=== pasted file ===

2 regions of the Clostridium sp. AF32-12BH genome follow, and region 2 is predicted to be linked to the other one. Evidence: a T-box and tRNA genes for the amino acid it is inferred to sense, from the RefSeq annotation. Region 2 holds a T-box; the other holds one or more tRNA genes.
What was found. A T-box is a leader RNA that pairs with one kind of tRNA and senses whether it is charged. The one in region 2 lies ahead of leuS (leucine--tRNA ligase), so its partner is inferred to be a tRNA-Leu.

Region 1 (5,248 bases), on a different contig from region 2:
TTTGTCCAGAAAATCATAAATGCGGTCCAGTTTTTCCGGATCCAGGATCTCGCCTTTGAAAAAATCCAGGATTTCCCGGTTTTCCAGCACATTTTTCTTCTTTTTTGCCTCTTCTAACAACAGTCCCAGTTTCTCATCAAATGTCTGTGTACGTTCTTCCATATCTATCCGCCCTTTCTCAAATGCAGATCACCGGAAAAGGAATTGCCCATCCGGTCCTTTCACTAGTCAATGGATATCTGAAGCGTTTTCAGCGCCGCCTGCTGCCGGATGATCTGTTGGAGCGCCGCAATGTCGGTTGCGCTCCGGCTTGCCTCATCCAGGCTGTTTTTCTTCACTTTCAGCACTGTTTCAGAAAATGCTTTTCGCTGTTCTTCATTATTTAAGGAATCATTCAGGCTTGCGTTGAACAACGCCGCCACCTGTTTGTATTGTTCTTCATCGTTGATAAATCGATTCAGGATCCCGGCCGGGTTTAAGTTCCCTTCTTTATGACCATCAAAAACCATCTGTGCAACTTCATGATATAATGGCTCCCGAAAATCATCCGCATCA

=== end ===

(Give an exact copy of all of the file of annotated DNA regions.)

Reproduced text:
2 regions of the Clostridium sp. AF32-12BH genome follow, and region 2 is predicted to be linked to the other one. Evidence: a T-box and tRNA genes for the amino acid it is inferred to sense, from the RefSeq annotation. Region 2 holds a T-box; the other holds one or more tRNA genes.
What was found. A T-box is a leader RNA that pairs with one kind of tRNA and senses whether it is charged. The one in region 2 lies ahead of leuS (leucine--tRNA ligase), so its partner is inferred to be a tRNA-Leu.

Region 1 (5,248 bases), on a different contig from region 2:
TTTGTCCAGAAAATCATAAATGCGGTCCAGTTTTTCCGGATCCAGGATCTCGCCTTTGAAAAAATCCAGGATTTCCCGGTTTTCCAGCACATTTTTCTTCTTTTTTGCCTCTTCTAACAACAGTCCCAGTTTCTCATCAAATGTCTGTGTACGTTCTTCCATATCTATCCGCCCTTTCTCAAATGCAGATCACCGGAAAAGGAATTGCCCATCCGGTCCTTTCACTAGTCAATGGATATCTGAAGCGTTTTCAGCGCCGCCTGCTGCCGGATGATCTGTTGGAGCGCCGCAATGTCGGTTGCGCTCCGGCTTGCCTCATCCAGGCTGTTTTTCTTCACTTTCAGCACTGTTTCAGAAAATGCTTTTCGCTGTTCTTCATTATTTAAGGAATCATTCAGGCTTGCGTTGAACAACGCCGCCACCTGTTTGTATTGTTCTTCATCGTTGATAAATCGATTCAGGATCCCGGCCGGGTTTAAGTTCCCTTCTTTATGACCATCAAAAACCATCTGTGCAACTTCATGATATAATGGCTCCCGAAAATCATCCGCATCA